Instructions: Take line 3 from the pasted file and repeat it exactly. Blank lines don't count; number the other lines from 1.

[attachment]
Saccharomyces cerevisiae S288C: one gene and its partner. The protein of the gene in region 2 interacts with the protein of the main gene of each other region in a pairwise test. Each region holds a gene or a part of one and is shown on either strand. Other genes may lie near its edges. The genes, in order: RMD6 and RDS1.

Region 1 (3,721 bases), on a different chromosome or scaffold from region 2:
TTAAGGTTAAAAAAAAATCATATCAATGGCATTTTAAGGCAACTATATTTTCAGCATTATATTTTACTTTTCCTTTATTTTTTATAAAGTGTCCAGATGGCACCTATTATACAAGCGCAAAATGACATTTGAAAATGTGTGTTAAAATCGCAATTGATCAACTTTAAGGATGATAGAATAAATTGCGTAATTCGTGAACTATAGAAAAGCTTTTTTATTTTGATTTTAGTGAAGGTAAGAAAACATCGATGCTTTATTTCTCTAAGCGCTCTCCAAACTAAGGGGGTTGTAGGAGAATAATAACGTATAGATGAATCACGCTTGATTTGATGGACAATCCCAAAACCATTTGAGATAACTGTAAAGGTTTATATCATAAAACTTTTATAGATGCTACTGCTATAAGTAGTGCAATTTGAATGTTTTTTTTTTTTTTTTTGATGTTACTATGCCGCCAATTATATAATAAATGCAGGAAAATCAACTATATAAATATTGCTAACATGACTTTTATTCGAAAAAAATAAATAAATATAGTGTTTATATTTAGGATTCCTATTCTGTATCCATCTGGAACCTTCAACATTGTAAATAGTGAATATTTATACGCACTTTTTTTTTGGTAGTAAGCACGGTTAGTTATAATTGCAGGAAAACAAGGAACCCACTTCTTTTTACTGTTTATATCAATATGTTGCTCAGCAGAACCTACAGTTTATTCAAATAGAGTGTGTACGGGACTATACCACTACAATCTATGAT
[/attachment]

TTAAGGTTAAAAAAAAATCATATCAATGGCATTTTAAGGCAACTATATTTTCAGCATTATATTTTACTTTTCCTTTATTTTTTATAAAGTGTCCAGATGGCACCTATTATACAAGCGCAAAATGACATTTGAAAATGTGTGTTAAAATCGCAATTGATCAACTTTAAGGATGATAGAATAAATTGCGTAATTCGTGAACTATAGAAAAGCTTTTTTATTTTGATTTTAGTGAAGGTAAGAAAACATCGATGCTTTATTTCTCTAAGCGCTCTCCAAACTAAGGGGGTTGTAGGAGAATAATAACGTATAGATGAATCACGCTTGATTTGATGGACAATCCCAAAACCATTTGAGATAACTGTAAAGGTTTATATCATAAAACTTTTATAGATGCTACTGCTATAAGTAGTGCAATTTGAATGTTTTTTTTTTTTTTTTTGATGTTACTATGCCGCCAATTATATAATAAATGCAGGAAAATCAACTATATAAATATTGCTAACATGACTTTTATTCGAAAAAAATAAATAAATATAGTGTTTATATTTAGGATTCCTATTCTGTATCCATCTGGAACCTTCAACATTGTAAATAGTGAATATTTATACGCACTTTTTTTTTGGTAGTAAGCACGGTTAGTTATAATTGCAGGAAAACAAGGAACCCACTTCTTTTTACTGTTTATATCAATATGTTGCTCAGCAGAACCTACAGTTTATTCAAATAGAGTGTGTACGGGACTATACCACTACAATCTATGAT